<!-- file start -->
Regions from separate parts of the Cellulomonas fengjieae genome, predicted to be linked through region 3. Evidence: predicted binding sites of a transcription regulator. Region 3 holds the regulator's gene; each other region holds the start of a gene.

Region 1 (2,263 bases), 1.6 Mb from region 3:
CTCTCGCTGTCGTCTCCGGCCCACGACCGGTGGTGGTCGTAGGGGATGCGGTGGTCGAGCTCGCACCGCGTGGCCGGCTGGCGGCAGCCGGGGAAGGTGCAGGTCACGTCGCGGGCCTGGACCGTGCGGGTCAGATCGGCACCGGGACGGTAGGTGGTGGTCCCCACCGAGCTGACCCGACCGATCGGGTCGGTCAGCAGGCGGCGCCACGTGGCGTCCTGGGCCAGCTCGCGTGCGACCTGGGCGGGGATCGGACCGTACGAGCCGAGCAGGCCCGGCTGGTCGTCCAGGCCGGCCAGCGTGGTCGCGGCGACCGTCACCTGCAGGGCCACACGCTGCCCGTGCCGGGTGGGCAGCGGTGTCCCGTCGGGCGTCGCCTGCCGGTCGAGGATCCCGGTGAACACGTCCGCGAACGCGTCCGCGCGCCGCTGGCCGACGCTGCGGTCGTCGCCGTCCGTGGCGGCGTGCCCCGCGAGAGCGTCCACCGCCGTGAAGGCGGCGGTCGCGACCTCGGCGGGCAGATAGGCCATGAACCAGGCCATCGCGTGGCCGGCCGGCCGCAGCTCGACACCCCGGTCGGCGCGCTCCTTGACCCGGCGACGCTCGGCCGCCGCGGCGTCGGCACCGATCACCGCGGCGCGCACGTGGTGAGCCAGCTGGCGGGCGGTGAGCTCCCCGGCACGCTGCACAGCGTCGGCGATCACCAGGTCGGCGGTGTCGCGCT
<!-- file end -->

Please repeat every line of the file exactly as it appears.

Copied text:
Regions from separate parts of the Cellulomonas fengjieae genome, predicted to be linked through region 3. Evidence: predicted binding sites of a transcription regulator. Region 3 holds the regulator's gene; each other region holds the start of a gene.

Region 1 (2,263 bases), 1.6 Mb from region 3:
CTCTCGCTGTCGTCTCCGGCCCACGACCGGTGGTGGTCGTAGGGGATGCGGTGGTCGAGCTCGCACCGCGTGGCCGGCTGGCGGCAGCCGGGGAAGGTGCAGGTCACGTCGCGGGCCTGGACCGTGCGGGTCAGATCGGCACCGGGACGGTAGGTGGTGGTCCCCACCGAGCTGACCCGACCGATCGGGTCGGTCAGCAGGCGGCGCCACGTGGCGTCCTGGGCCAGCTCGCGTGCGACCTGGGCGGGGATCGGACCGTACGAGCCGAGCAGGCCCGGCTGGTCGTCCAGGCCGGCCAGCGTGGTCGCGGCGACCGTCACCTGCAGGGCCACACGCTGCCCGTGCCGGGTGGGCAGCGGTGTCCCGTCGGGCGTCGCCTGCCGGTCGAGGATCCCGGTGAACACGTCCGCGAACGCGTCCGCGCGCCGCTGGCCGACGCTGCGGTCGTCGCCGTCCGTGGCGGCGTGCCCCGCGAGAGCGTCCACCGCCGTGAAGGCGGCGGTCGCGACCTCGGCGGGCAGATAGGCCATGAACCAGGCCATCGCGTGGCCGGCCGGCCGCAGCTCGACACCCCGGTCGGCGCGCTCCTTGACCCGGCGACGCTCGGCCGCCGCGGCGTCGGCACCGATCACCGCGGCGCGCACGTGGTGAGCCAGCTGGCGGGCGGTGAGCTCCCCGGCACGCTGCACAGCGTCGGCGATCACCAGGTCGGCGGTGTCGCGCT